Helike (pronounced he-LEEK-ee) was an ancient Greek city in Achaea, which was submerged by an earthquake and accompanying tidal wave in the winter of 373 BC. The same event also destroyed the city of Boura located southeast of Helike.
In 1988 the Greek archaeologist Dr. Dora Katsonopoulou and Dr. Steven Soter established the Helike Project(a) with the aim of locating the lost city. Katsonopoulou grew up just a few miles from the Helike site and would have been fully aware of any local stories regarding its destruction. It took until 2001 before their excavations were successful. Fortunately a BBC Horizon team was on hand to record the event and have made a transcript of the transmission available on the Internet(b) . The work has continued every year since then. It is worth noting that during the excavation of the town an even earlier Bronze Age settlement was unearthed nearby that may have greater significance than Helike itself.
The Helike/Boura disaster took place just a few years before Plato wrote his Timaeus and Critias dialogues, which are believed to be among his last compositions, dated 355-347 BC(c). Frank Joseph erroneously claims that Plato could not have been influenced by the Helike disaster, because according to Joseph the Atlantis dialogues were written 25 years before the obliteration of Helike[1074.14]. Coincidentally, there was another Greek inundation following an earthquake during Plato’s lifetime at a place with the evocative name of Atalanta!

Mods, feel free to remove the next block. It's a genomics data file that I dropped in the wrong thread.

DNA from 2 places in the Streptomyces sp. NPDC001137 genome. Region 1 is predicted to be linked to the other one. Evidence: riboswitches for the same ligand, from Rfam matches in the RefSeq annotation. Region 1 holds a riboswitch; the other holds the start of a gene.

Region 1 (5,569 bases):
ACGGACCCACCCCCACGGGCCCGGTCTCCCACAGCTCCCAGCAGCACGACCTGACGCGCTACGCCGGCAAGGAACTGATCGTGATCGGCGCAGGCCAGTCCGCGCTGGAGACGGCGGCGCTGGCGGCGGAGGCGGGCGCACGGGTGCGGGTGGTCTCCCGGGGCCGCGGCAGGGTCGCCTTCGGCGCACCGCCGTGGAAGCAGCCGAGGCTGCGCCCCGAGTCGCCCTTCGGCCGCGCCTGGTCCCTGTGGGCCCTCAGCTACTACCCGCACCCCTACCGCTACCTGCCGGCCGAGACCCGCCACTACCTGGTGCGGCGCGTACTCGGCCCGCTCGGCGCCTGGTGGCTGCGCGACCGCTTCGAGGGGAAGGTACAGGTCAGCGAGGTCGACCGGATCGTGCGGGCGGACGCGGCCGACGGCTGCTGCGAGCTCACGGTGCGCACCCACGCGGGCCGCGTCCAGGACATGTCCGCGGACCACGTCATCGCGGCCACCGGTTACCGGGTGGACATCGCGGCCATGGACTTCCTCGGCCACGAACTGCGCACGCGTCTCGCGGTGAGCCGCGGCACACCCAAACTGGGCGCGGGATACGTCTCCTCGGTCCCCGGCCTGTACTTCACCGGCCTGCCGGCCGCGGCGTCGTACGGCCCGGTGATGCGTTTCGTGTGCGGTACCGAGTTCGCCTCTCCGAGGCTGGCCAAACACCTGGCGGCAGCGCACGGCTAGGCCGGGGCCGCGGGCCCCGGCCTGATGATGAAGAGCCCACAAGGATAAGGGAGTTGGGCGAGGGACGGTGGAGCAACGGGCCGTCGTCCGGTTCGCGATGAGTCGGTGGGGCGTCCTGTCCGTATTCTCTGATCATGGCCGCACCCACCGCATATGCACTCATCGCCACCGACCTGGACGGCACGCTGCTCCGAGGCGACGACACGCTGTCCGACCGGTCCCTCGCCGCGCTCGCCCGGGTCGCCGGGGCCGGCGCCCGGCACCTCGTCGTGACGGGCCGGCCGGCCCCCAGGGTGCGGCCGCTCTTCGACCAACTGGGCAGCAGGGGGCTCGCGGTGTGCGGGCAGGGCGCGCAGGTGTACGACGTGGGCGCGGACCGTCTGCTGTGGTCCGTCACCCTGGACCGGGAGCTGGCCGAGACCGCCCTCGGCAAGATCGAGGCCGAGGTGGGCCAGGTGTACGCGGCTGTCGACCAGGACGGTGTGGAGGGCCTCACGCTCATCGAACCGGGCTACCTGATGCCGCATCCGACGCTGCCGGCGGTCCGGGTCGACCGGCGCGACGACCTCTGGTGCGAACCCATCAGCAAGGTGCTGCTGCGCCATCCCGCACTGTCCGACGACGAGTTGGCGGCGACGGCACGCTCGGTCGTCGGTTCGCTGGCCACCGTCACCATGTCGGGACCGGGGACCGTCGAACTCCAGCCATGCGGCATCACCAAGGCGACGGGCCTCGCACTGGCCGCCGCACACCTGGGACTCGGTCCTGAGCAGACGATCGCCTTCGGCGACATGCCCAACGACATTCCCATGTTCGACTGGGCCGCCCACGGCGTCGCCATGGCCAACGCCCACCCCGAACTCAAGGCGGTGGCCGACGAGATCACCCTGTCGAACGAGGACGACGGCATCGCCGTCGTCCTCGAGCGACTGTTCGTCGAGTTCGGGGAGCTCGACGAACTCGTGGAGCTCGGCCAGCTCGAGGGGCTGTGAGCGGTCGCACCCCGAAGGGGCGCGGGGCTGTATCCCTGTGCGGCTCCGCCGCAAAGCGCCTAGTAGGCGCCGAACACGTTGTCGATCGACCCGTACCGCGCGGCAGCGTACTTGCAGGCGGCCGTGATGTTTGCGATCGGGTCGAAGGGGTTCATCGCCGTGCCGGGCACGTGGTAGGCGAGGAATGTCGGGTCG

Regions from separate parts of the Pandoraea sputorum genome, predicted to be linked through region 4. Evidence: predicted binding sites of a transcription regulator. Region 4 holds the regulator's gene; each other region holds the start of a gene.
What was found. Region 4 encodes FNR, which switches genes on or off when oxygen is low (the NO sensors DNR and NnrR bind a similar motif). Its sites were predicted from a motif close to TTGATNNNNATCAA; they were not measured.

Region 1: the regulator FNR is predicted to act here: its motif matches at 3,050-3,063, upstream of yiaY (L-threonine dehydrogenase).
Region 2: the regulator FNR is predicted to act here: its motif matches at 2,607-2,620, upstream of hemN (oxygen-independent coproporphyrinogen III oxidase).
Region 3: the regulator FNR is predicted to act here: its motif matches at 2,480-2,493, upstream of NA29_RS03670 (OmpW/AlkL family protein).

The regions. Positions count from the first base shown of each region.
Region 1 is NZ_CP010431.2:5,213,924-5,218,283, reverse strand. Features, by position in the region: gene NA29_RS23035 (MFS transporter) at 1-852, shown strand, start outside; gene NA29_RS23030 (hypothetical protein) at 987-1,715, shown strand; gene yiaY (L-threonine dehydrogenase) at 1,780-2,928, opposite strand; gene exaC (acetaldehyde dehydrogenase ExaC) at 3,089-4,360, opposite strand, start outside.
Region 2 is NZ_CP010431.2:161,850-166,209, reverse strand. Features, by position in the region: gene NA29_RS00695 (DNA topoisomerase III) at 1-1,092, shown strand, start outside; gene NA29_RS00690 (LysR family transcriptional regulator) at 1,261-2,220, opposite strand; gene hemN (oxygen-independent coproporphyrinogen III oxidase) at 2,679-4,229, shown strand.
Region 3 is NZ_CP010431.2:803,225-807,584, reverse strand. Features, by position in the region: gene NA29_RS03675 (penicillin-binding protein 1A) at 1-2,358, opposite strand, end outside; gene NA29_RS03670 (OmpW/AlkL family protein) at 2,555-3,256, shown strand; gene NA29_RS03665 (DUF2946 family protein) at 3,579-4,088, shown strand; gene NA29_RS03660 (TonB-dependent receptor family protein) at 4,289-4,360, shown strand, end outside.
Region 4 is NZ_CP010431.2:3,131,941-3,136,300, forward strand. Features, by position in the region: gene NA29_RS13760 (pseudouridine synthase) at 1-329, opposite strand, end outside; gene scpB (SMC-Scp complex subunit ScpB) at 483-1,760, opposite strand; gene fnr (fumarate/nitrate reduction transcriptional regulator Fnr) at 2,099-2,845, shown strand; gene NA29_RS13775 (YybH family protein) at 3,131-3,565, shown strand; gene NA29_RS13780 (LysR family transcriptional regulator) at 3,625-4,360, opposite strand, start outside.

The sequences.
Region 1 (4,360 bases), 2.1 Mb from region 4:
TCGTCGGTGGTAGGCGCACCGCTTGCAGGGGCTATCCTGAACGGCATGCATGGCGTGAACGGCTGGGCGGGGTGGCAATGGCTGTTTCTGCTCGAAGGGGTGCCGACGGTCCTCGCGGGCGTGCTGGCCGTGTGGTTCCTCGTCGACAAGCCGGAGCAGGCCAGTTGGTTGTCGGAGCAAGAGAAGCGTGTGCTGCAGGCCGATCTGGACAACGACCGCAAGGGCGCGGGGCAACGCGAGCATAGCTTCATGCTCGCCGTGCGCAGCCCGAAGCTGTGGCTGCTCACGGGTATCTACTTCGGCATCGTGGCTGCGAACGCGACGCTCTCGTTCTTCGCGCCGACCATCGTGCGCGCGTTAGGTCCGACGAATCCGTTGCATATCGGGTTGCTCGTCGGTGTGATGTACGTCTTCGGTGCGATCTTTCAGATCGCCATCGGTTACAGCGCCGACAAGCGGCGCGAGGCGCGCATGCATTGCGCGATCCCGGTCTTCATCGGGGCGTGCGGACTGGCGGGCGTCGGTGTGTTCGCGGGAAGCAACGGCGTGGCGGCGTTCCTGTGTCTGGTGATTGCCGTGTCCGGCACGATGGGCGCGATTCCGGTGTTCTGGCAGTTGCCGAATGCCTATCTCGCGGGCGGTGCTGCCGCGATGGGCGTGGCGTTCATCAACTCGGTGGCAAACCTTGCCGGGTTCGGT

One suggestion is that Plato had been aware of Solon’s story for some time but with the dramatic destruction of Helike he found that the story of the destruction of Atlantis would be more credible if given a similar demise.
Katsonopoulou contends that this disaster was the inspiration for Plato’s story of the destruction of Atlantis and presented a paper to the 2005 Atlantis Conference [629.327], outlining her views. Although she is seen as the champion of the Helike-Atlantis theory she was not the first to suggest a possible connection.
The British philosopher A.E. Taylor (1869-1945) was probably the first, in 1928, to consider the destruction Helike as a template for the demise of Plato’s Atlantis. This idea was endorsed(f) a couple of years later by the French writer Perceval Frutiger and in the 1980’s, Professor Adalberto Giovannini(d), a Swiss historian as well as Phyllis Young Forsyth both viewed the Helike event as having had some influence on Plato’s narrative of the Atlantis story.
(c) https://www.iep.utm.edu/plato/ Select ‘Plato’ under ‘P’